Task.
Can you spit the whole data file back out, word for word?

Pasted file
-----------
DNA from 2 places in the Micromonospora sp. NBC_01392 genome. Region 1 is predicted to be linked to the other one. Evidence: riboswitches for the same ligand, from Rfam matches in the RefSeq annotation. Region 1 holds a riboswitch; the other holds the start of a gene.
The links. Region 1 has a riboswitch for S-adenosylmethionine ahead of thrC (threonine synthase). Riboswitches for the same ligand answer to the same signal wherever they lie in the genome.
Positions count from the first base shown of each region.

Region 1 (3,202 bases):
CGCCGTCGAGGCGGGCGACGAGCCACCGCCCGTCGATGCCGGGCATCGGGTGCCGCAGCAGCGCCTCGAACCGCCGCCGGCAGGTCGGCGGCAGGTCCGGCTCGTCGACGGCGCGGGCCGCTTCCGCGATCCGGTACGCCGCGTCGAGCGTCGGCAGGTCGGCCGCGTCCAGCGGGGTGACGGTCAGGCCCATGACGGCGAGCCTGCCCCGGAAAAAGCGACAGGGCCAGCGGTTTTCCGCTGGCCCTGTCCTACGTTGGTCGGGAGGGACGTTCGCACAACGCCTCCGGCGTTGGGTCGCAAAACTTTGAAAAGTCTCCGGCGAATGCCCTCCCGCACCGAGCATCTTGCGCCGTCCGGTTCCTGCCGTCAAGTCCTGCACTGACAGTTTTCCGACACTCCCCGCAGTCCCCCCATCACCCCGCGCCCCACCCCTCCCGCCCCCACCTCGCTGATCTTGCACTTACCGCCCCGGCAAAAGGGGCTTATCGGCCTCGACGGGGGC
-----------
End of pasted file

DNA from 2 places in the Micromonospora sp. NBC_01392 genome. Region 1 is predicted to be linked to the other one. Evidence: riboswitches for the same ligand, from Rfam matches in the RefSeq annotation. Region 1 holds a riboswitch; the other holds the start of a gene.
The links. Region 1 has a riboswitch for S-adenosylmethionine ahead of thrC (threonine synthase). Riboswitches for the same ligand answer to the same signal wherever they lie in the genome.
Positions count from the first base shown of each region.

Region 1 (3,202 bases):
CGCCGTCGAGGCGGGCGACGAGCCACCGCCCGTCGATGCCGGGCATCGGGTGCCGCAGCAGCGCCTCGAACCGCCGCCGGCAGGTCGGCGGCAGGTCCGGCTCGTCGACGGCGCGGGCCGCTTCCGCGATCCGGTACGCCGCGTCGAGCGTCGGCAGGTCGGCCGCGTCCAGCGGGGTGACGGTCAGGCCCATGACGGCGAGCCTGCCCCGGAAAAAGCGACAGGGCCAGCGGTTTTCCGCTGGCCCTGTCCTACGTTGGTCGGGAGGGACGTTCGCACAACGCCTCCGGCGTTGGGTCGCAAAACTTTGAAAAGTCTCCGGCGAATGCCCTCCCGCACCGAGCATCTTGCGCCGTCCGGTTCCTGCCGTCAAGTCCTGCACTGACAGTTTTCCGACACTCCCCGCAGTCCCCCCATCACCCCGCGCCCCACCCCTCCCGCCCCCACCTCGCTGATCTTGCACTTACCGCCCCGGCAAAAGGGGCTTATCGGCCTCGACGGGGGC